0 Likes

Panoramic View from the Balcony of Regency @ Tiong Bahru
Singapore
Panoramic View from the Balcony. About The Regency at Tiong Bahru Development Name: The Regency at Tiong Bahru Property Type: Condominium Developer: United Regency Pte Ltd Tenure: Freehold Completion Year: 2010 # of Units: 158 The Regency at Tiong Bahru is a freehold development located at 36 – 38 Chay Yan Street, Singapore 169905, in District 03, minutes walk to Tiong Bahru MRT Station. It comprises 158 units and the expected completion date is in 2010. The Regency at Tiong Bahru is close to the Singapore General Hospital and Chinatown. Condo Facilities at The Regency at Tiong Bahru Facilities at The Regency at Tiong Bahru include lap pool, spa pool, BBQ pits, playground, multi-purpose hall, gymnasium room, and 24 hours security. Condo Amenities near The Regency at Tiong Bahru Several feeder bus services are available near The Regency at Tiong Bahru. Schools are mostly a short drive away, such as Crescent Girls’ School and Canadian International School. The Regency at Tiong Bahru is also near numerous restaurants, such as those located along Tiong Bahru Road. Residents can head down to nearby malls such as Central Plaza or Tiong Bahru Plaza for amenities such as supermarkets, restaurants and eating establishments, banks, cinema, and other shops. In addition, the Fairway Country Club is nearby. For vehicle owners, driving from The Regency at Tiong Bahru to either the business hub or the vibrant Orchard Road shopping district takes less than 10 minutes, via Central Expressway and Zion Road respectively.
Copyright: Lim Zhi Min
Type: Spherical
Resolution: 10000x5000
Taken: 07/03/2014
Uploaded: 14/03/2014
Updated: 17/03/2014
Views:

...


Tags:
comments powered by Disqus

heiwa4126
iPad Eve in Tokyo
Louis-Alexis Fontaine
Mine ochre of bruoux 001
Ramin Dehdashti
The Ali Qoli Aqa Bathhouse
Heiner Straesser - derPanoramafotograf.com
Istanbul: Yeni Cami - New Mosque
David Mariotti
Rosa Parks Bus, Henry Ford Museum
Daisuke Tomiyasu
Kobe Higashinada Danjiri 2009
H.David Muñoz RV360
Parque Biblioteca España - Medellín Colombia
Rokyun Ha
Puesta de Sol - Salar de Atacama
erwan-boisecq
Carnac Yacht Club
Konrad Łaszczyński
Chouwara tannery - Fes, Morocco
Gil Frei
Bamboo House Kitchen
Rokyun Ha
Cordillera de la Sal
More About Singapore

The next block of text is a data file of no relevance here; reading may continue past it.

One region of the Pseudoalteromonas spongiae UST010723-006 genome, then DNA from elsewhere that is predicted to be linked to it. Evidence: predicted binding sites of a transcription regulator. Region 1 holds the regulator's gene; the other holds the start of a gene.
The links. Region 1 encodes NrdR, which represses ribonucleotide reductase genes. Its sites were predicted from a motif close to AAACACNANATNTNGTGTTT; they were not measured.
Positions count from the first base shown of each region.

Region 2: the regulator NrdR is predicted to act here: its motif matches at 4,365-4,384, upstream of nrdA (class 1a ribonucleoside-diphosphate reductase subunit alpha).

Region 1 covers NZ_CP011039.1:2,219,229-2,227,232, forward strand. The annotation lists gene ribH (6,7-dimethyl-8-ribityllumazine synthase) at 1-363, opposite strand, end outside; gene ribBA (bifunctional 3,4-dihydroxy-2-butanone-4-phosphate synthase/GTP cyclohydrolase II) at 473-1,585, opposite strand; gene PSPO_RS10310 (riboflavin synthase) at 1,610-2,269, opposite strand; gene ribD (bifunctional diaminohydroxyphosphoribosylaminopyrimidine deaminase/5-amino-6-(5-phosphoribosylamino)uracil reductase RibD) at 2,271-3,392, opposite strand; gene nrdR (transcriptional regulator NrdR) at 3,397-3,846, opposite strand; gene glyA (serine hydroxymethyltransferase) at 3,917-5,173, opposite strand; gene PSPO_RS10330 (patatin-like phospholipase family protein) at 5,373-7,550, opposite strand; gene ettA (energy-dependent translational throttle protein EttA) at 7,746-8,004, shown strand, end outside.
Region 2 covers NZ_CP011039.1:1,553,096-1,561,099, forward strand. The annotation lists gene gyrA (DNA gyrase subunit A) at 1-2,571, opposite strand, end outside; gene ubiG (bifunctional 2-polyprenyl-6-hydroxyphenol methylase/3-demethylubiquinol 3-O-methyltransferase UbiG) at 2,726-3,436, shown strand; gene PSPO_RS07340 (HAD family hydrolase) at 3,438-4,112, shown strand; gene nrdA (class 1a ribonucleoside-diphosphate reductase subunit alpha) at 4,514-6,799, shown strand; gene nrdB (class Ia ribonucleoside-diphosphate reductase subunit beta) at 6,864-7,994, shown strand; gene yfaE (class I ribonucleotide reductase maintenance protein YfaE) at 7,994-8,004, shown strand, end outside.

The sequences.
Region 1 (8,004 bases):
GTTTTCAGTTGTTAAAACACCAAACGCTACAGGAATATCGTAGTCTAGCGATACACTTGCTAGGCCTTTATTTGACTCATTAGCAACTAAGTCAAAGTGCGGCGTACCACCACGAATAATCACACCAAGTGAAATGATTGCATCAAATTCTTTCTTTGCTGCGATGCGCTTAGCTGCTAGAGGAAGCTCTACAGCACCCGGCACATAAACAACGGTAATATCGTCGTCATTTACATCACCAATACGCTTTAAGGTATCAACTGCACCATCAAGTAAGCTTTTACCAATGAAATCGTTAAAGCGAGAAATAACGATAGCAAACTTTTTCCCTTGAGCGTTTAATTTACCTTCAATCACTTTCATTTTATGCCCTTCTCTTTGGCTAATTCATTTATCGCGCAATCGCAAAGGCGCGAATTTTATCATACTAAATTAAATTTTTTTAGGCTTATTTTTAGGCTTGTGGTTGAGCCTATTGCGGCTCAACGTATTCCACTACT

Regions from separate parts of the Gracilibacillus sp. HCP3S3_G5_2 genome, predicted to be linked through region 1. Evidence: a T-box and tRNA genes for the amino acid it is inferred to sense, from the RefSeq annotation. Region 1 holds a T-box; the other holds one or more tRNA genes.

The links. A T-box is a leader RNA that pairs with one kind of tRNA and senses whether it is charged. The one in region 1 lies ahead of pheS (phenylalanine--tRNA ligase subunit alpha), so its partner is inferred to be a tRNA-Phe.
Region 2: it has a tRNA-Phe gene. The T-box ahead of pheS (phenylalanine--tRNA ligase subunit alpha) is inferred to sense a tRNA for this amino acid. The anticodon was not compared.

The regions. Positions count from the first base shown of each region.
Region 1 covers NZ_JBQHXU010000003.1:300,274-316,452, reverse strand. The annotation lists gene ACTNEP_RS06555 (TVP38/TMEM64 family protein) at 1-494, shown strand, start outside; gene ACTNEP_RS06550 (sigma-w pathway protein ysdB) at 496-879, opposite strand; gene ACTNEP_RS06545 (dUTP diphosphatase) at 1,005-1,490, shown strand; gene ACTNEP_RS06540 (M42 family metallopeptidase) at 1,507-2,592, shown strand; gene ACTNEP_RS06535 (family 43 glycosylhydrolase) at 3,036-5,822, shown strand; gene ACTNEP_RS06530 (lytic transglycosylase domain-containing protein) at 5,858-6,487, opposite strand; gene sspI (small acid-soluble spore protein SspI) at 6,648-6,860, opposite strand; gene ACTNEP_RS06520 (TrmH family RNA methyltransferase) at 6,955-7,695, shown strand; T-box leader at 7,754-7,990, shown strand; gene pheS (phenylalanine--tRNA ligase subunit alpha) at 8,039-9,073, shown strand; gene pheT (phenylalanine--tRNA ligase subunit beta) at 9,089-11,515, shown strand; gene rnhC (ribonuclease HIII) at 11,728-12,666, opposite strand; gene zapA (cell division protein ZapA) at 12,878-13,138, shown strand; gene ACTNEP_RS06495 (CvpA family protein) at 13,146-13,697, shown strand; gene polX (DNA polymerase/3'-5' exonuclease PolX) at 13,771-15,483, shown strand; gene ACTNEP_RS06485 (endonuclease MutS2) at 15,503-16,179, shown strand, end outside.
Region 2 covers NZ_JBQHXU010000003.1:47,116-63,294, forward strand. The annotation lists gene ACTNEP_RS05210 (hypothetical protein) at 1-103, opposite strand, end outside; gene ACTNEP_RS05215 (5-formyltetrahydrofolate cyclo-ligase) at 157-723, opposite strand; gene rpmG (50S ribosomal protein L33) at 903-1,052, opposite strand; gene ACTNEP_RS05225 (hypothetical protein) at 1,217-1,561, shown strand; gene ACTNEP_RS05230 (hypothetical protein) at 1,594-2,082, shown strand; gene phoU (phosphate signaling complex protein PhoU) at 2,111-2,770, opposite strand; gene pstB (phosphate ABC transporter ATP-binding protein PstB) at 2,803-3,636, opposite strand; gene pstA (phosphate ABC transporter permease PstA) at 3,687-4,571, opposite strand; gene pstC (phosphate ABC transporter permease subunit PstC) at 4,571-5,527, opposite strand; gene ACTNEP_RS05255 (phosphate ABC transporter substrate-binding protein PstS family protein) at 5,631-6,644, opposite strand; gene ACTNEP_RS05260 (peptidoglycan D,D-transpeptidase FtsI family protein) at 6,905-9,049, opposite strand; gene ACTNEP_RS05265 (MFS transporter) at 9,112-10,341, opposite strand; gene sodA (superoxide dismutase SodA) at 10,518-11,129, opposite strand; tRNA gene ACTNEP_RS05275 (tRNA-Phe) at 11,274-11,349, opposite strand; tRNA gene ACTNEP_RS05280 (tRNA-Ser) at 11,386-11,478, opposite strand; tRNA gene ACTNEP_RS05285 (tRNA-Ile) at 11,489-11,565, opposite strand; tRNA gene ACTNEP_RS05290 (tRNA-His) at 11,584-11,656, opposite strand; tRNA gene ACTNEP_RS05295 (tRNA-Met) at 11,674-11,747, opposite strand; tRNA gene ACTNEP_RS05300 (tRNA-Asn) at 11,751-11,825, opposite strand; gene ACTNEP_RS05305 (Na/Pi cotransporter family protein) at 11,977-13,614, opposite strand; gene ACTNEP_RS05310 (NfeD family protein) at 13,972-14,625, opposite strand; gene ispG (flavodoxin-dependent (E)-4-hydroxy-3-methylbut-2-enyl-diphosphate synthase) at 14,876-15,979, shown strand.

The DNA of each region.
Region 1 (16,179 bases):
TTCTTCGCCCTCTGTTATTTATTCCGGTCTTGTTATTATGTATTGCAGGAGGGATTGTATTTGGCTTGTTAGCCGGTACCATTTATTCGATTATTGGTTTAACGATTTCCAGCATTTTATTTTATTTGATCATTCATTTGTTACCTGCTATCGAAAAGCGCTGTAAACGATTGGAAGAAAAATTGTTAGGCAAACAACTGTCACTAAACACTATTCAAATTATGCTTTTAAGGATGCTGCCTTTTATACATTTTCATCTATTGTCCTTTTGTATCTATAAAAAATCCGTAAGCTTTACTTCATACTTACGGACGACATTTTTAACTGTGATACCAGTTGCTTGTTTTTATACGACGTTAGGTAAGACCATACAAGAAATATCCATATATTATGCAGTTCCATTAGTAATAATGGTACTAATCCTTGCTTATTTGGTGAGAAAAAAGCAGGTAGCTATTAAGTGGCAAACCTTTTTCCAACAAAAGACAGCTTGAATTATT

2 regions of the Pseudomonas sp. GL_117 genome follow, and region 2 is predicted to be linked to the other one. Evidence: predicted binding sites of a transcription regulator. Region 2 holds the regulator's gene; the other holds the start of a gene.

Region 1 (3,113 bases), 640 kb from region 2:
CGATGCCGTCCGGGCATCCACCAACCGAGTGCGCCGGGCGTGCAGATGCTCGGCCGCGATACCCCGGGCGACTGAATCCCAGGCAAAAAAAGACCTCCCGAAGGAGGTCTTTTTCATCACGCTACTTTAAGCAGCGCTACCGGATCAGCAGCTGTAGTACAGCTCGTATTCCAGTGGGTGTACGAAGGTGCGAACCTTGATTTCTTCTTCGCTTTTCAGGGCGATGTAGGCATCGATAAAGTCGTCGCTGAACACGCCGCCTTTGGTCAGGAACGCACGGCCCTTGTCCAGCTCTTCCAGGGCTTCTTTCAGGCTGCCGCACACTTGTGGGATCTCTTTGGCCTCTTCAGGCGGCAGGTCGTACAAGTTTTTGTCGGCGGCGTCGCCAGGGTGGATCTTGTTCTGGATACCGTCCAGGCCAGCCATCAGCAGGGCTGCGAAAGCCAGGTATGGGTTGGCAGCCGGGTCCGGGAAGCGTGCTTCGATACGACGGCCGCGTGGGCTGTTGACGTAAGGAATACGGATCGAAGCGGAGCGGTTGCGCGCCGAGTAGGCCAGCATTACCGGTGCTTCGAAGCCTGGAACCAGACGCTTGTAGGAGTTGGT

Singapore began as a boat quay at the southern tip of the Malay Peninsula. Its early days bear few written accounts which are made more difficult to interpret due to the many names it has had. Its original name in Malay meant "island at the end" of the peninsula.In the middle ages there was a settlement here with a trading post and fishing village; today Singapore technically contains sixty-three small islands. Here's a good view of the city from Merlion Park and up close at Raffles Place.From the fifteenth century onwards Singapore's warring neighbors took turns taking over control of the city. Over the past five centuries this port city has been the property of Siam, the Majapahit Empire of Java, Thailand, Portugal, Britain, Japan and Malaysia. Singapore finally achieved its independence in 1959 and has existed as the Republic of Singapore, a UN member nation.Singapore is really interesting because it's one of only five sovereign city-states which survived the colonial expansion period of world history. (The others are Vatican City, Monaco, San Marino and Andorra.) Its history as a busy port city has brought traders from all over the world, and their influence is commemorated in some interesting works of art. For example, see the British tea merchants along the Singapore river, and the Asian Civilizations Museum.In the nineteenth century Singapore was a major port for ships traveling between Europe and East Asia. During WWII the Battle of Singapore ended with the largest British surrender in history -- nearly 130,000 troops.Next time you have the chance to pass through Singapore, make sure to visit the zoo and see the white tigers, and be glad there's a fence in between. Also note how clean the city is, even under a bridge.Text by Steve Smith.